“That's Dad, having the last word,” my brother said, looking up at the bird.
“I hope so,” I said.
For all I can think, as my book makes its way into the world, is this: what if I got something wrong? Dad read the book before he left for his last journey, but what if he missed something, too?
Ah, well. As the brilliant writer Jim Harrison says in his poem, “Larson's Holstein Bull” from In Search of Small Gods, “Death steals everything except our stories.” That's why it's so important to tell them as best we can.

Friday, May 15, 2009

American Idol's Lambert v.s. Allen: Good v.s. Evil?

My son, Blaise, an erudite English major at Bates College, recently caught me curled up in a chair, red wine in hand, watching American Idol. Blaise is a 21 year-old idealist taking a class in deconstructing the media, so he was quick to lecture me on the evils of falling prey to would-be Idols who are manufactured with their own little stories, just like those American Girl Dolls his sisters once loved. There's the Idol with the dead wife, the blind guy, the impoverished mother of three, etc. "Idol panders to the prurient interests of the masses," he said. "How can you stand to watch it? You have a master's degree in English, Mom!"

Exactly. With my pedigree, how can I stand NOT to watch AI? I was a reality TV show virgin until this year, when I accidentally stumbled onto one of the early American Idol audition shows while searching for a public television documentary on prison torture or plague viruses, I forget. I was after some mind expansion. Instead, I found people singing their hearts out in front of psycho judges who speak in tongues, using words like "dope" and "chops," or uttering playground insults like, "Your singing sounded like a cat being dropped off the Empire State building." I was hooked.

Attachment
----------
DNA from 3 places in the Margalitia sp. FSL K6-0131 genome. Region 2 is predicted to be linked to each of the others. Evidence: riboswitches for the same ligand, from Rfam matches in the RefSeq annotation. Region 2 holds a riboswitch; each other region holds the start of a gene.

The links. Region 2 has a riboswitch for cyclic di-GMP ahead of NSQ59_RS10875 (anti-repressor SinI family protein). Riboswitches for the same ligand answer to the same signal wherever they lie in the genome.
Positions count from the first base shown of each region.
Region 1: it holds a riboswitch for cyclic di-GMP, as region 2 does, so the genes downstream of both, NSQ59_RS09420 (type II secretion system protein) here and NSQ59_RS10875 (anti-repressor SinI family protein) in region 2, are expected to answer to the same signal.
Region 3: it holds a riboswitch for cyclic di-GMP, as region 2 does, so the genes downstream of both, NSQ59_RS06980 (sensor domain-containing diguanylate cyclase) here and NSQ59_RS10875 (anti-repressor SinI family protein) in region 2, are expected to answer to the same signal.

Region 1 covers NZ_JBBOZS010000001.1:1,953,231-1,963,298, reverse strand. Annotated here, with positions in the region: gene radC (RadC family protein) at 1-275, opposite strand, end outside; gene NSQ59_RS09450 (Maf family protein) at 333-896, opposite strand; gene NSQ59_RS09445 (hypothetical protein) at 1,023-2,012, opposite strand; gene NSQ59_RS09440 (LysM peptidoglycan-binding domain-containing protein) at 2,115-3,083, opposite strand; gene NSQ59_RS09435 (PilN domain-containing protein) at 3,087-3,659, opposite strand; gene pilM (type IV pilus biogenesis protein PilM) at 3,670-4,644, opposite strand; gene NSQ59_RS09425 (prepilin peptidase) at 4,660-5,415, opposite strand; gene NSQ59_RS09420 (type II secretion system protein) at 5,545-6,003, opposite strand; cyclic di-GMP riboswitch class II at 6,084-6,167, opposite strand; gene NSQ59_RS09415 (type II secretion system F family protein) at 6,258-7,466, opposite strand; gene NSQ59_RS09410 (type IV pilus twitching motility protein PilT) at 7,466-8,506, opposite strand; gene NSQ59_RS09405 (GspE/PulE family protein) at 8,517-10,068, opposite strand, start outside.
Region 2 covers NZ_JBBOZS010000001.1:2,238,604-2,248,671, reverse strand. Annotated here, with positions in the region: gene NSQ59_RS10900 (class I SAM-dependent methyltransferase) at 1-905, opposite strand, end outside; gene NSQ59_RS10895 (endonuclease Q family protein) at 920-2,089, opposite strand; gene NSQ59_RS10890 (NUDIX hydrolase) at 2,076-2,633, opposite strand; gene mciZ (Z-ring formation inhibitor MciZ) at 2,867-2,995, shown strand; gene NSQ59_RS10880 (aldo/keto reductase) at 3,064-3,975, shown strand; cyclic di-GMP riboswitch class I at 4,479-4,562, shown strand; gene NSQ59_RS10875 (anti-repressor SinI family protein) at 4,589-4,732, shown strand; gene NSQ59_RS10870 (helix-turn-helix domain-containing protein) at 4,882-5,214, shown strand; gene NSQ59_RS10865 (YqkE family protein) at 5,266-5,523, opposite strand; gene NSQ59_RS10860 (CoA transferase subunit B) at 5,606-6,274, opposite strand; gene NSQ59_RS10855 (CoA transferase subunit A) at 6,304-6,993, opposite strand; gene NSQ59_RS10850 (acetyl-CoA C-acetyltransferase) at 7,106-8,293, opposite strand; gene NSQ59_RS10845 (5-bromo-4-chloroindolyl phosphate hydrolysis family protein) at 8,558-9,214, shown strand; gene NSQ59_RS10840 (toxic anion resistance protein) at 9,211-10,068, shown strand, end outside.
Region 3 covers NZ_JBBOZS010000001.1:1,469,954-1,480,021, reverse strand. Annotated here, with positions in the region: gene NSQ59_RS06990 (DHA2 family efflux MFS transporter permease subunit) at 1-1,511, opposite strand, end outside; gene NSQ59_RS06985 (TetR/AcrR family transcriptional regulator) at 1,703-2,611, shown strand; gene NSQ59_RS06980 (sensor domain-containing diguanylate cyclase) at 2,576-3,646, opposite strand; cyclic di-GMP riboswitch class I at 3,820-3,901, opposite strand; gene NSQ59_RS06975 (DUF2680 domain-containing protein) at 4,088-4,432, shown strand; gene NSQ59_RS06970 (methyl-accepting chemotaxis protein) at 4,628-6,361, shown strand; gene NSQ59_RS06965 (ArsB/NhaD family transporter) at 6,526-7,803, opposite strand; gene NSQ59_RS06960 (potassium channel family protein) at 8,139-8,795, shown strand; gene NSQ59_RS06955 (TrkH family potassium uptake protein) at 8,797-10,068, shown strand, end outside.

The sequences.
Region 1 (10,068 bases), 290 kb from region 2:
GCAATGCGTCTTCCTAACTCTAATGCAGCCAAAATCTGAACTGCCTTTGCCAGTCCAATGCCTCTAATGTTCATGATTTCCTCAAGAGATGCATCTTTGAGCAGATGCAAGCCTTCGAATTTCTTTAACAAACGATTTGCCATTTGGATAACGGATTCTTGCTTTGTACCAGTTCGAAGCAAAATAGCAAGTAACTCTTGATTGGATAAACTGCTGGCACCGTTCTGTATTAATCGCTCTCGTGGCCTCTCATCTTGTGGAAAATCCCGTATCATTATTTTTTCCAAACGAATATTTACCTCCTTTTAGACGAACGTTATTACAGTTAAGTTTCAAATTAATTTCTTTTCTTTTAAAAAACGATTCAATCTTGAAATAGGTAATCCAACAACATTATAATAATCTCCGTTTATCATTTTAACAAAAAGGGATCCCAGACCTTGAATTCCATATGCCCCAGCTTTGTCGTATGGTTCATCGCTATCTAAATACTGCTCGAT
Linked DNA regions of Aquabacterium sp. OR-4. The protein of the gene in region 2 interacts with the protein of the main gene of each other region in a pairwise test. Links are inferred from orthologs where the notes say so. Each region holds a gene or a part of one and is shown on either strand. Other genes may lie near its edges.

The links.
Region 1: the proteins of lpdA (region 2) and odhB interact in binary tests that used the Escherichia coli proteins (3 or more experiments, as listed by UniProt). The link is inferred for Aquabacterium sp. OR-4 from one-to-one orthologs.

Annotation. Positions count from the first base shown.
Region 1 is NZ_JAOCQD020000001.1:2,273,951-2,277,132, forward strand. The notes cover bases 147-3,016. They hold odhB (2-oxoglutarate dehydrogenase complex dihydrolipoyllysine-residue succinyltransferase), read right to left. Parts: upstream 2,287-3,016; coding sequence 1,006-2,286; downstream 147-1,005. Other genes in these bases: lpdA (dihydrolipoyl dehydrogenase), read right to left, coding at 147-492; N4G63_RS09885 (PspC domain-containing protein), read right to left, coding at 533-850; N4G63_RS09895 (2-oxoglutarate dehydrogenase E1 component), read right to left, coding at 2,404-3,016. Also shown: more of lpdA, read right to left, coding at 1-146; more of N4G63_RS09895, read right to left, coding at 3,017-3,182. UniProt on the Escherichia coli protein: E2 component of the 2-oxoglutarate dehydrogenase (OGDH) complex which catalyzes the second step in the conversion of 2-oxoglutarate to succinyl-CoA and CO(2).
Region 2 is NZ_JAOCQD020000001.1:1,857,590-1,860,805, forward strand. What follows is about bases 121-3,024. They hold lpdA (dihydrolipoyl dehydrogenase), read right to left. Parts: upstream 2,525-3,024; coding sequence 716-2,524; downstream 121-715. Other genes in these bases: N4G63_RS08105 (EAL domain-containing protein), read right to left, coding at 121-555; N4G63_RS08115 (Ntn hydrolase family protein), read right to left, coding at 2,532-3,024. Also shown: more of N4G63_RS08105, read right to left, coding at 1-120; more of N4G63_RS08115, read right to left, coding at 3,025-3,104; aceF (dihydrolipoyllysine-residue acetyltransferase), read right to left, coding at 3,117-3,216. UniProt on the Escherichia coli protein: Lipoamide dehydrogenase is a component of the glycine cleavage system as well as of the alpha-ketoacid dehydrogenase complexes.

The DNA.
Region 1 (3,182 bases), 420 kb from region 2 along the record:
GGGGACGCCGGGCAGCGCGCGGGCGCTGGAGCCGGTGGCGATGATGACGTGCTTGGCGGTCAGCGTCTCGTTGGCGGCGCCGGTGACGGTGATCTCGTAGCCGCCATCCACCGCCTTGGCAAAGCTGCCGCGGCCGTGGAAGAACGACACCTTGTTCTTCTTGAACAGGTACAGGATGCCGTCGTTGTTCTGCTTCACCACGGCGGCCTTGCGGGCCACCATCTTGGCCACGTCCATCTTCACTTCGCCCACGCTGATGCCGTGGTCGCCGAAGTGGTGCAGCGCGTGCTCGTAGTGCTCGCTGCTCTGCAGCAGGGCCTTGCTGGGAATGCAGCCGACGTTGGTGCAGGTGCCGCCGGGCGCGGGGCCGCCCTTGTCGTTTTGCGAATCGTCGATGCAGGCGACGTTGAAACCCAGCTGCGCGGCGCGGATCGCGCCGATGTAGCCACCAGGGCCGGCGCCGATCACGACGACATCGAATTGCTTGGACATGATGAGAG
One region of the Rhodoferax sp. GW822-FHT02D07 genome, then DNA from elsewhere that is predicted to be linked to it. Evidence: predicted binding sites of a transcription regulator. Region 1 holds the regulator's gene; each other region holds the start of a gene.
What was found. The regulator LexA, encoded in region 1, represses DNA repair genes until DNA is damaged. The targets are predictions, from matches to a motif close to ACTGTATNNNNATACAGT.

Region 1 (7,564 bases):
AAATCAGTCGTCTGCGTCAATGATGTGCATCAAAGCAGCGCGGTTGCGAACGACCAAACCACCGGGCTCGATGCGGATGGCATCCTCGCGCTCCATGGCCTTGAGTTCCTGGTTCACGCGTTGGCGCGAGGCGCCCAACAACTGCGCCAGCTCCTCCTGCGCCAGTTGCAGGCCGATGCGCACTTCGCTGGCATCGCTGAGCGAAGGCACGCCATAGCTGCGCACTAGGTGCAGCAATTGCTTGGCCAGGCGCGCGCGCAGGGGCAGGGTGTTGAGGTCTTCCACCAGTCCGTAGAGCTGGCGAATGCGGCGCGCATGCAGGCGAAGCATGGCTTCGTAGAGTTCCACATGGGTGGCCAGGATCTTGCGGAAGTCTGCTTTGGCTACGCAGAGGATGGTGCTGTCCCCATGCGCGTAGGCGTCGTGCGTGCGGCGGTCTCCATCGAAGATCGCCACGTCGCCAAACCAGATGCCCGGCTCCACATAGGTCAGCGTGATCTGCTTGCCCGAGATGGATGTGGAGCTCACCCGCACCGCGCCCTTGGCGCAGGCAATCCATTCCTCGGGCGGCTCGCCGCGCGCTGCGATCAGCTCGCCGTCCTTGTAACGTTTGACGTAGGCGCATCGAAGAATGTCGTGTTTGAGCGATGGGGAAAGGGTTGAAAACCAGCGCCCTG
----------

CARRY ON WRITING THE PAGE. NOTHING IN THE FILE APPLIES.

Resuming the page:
I've watched every show since then. With the help of my DVR, I can zip through the drearier performances, like those by Matt in the Hat, kind of like skipping some of Proust's descriptions of his bedspread. Now that we're down to the final battle between Kris Allen and Adam Lambert, I've come to believe that American Idol is like great literature everywhere, offering us the classic conflict of good v.s. evil.

In this corner, Ladies and Gentlemen -- let's just call it the "right" or the "red" corner -- we have good boy Kris Allen, the cute and humble guitar picker from Arkansas who has already landed himself a Barbie trinket of a wife. He sings white boy mood music kind of like Jack Johnson, well suited to animated children's stories. He's exactly the boy you hope shows up at your front door to take your daughter to the prom.

Facing off Chris in the opposite corner -- yep, you got it, that's the LEFT or the blue corner -- we have Adam Lambert, a favorite of the judges, because hey, guess what? As Randy would say, "You can sing, dude." In fact, whether Lambert is singing Johnny Cash or Led Zeppelin, he sings like he's on fire, or maybe just his pants are smoking. He's Steven Tyler, Mick Jagger and Cher all rolled into one. Without a doubt, he should win.

But will he? Perhaps not. Remember that, in the greatest works of literature, there are unreliable narrators and multifaceted characters who are never just good or bad. For many, I expect Kris Allen represents all that is good and whole and milk-fed, right down to his lucky jeans, business major, and that weird curling tongue thing he does when he sings. Meanwhile, Adam Lambert is the sort of guy whose unrevealed (yeah, right) sexual identity has landed him on magazine covers and provoked the likes of Bill O'Reilly to try and knock some common sense into us before our poor innocent children can all start wearing black nail polish and cutting their hair in crazy ass polygons. But Adam has a big sexy body, he's from California, and he looks good in LEATHER. Scary good! Any girl (or boy) who went to the prom with him would have a night to remember.